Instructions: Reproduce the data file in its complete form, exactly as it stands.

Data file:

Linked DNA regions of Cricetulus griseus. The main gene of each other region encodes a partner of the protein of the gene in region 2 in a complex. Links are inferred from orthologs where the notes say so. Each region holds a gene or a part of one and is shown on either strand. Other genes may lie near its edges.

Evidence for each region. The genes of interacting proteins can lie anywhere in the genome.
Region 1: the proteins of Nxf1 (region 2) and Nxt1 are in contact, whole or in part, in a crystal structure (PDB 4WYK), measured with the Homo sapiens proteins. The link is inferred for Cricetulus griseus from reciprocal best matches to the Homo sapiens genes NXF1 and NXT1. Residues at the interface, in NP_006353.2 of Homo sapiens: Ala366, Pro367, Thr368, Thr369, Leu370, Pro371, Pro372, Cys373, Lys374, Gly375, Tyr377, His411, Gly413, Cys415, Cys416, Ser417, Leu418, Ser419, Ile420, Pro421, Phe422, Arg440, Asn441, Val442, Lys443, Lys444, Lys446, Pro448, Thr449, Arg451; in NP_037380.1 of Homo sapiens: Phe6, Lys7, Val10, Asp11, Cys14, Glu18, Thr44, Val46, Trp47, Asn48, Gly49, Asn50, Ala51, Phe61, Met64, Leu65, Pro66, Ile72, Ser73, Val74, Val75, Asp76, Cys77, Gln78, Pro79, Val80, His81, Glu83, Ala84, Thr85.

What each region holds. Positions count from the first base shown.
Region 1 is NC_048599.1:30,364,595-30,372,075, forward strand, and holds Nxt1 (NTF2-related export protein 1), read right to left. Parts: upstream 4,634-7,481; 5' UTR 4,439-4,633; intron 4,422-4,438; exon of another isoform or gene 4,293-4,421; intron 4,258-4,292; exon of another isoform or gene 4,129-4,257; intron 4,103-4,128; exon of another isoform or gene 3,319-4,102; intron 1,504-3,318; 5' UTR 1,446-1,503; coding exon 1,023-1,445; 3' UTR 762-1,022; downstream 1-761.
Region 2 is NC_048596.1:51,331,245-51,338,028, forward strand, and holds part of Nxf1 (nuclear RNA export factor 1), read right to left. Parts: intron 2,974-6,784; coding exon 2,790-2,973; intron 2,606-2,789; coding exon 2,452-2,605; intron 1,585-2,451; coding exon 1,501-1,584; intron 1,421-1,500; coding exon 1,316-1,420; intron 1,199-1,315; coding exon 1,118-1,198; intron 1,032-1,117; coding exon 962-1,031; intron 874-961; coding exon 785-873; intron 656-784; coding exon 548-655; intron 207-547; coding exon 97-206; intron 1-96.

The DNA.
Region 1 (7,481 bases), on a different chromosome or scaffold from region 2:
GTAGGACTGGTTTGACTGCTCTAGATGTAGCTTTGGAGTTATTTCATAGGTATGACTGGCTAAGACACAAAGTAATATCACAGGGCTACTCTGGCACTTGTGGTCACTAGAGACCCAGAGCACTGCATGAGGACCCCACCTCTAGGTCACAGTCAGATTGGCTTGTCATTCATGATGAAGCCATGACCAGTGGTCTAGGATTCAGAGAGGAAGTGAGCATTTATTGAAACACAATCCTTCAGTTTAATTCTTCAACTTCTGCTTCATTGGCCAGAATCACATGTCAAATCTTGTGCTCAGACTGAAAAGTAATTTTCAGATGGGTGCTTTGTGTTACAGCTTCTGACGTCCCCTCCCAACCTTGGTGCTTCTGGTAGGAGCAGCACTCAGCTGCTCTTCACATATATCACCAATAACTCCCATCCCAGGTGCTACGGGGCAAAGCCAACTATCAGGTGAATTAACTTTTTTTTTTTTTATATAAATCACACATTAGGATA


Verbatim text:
Linked DNA regions of Cricetulus griseus. The main gene of each other region encodes a partner of the protein of the gene in region 2 in a complex. Links are inferred from orthologs where the notes say so. Each region holds a gene or a part of one and is shown on either strand. Other genes may lie near its edges.

Evidence for each region. The genes of interacting proteins can lie anywhere in the genome.
Region 1: the proteins of Nxf1 (region 2) and Nxt1 are in contact, whole or in part, in a crystal structure (PDB 4WYK), measured with the Homo sapiens proteins. The link is inferred for Cricetulus griseus from reciprocal best matches to the Homo sapiens genes NXF1 and NXT1. Residues at the interface, in NP_006353.2 of Homo sapiens: Ala366, Pro367, Thr368, Thr369, Leu370, Pro371, Pro372, Cys373, Lys374, Gly375, Tyr377, His411, Gly413, Cys415, Cys416, Ser417, Leu418, Ser419, Ile420, Pro421, Phe422, Arg440, Asn441, Val442, Lys443, Lys444, Lys446, Pro448, Thr449, Arg451; in NP_037380.1 of Homo sapiens: Phe6, Lys7, Val10, Asp11, Cys14, Glu18, Thr44, Val46, Trp47, Asn48, Gly49, Asn50, Ala51, Phe61, Met64, Leu65, Pro66, Ile72, Ser73, Val74, Val75, Asp76, Cys77, Gln78, Pro79, Val80, His81, Glu83, Ala84, Thr85.

What each region holds. Positions count from the first base shown.
Region 1 is NC_048599.1:30,364,595-30,372,075, forward strand, and holds Nxt1 (NTF2-related export protein 1), read right to left. Parts: upstream 4,634-7,481; 5' UTR 4,439-4,633; intron 4,422-4,438; exon of another isoform or gene 4,293-4,421; intron 4,258-4,292; exon of another isoform or gene 4,129-4,257; intron 4,103-4,128; exon of another isoform or gene 3,319-4,102; intron 1,504-3,318; 5' UTR 1,446-1,503; coding exon 1,023-1,445; 3' UTR 762-1,022; downstream 1-761.
Region 2 is NC_048596.1:51,331,245-51,338,028, forward strand, and holds part of Nxf1 (nuclear RNA export factor 1), read right to left. Parts: intron 2,974-6,784; coding exon 2,790-2,973; intron 2,606-2,789; coding exon 2,452-2,605; intron 1,585-2,451; coding exon 1,501-1,584; intron 1,421-1,500; coding exon 1,316-1,420; intron 1,199-1,315; coding exon 1,118-1,198; intron 1,032-1,117; coding exon 962-1,031; intron 874-961; coding exon 785-873; intron 656-784; coding exon 548-655; intron 207-547; coding exon 97-206; intron 1-96.

The DNA.
Region 1 (7,481 bases), on a different chromosome or scaffold from region 2:
GTAGGACTGGTTTGACTGCTCTAGATGTAGCTTTGGAGTTATTTCATAGGTATGACTGGCTAAGACACAAAGTAATATCACAGGGCTACTCTGGCACTTGTGGTCACTAGAGACCCAGAGCACTGCATGAGGACCCCACCTCTAGGTCACAGTCAGATTGGCTTGTCATTCATGATGAAGCCATGACCAGTGGTCTAGGATTCAGAGAGGAAGTGAGCATTTATTGAAACACAATCCTTCAGTTTAATTCTTCAACTTCTGCTTCATTGGCCAGAATCACATGTCAAATCTTGTGCTCAGACTGAAAAGTAATTTTCAGATGGGTGCTTTGTGTTACAGCTTCTGACGTCCCCTCCCAACCTTGGTGCTTCTGGTAGGAGCAGCACTCAGCTGCTCTTCACATATATCACCAATAACTCCCATCCCAGGTGCTACGGGGCAAAGCCAACTATCAGGTGAATTAACTTTTTTTTTTTTTATATAAATCACACATTAGGATA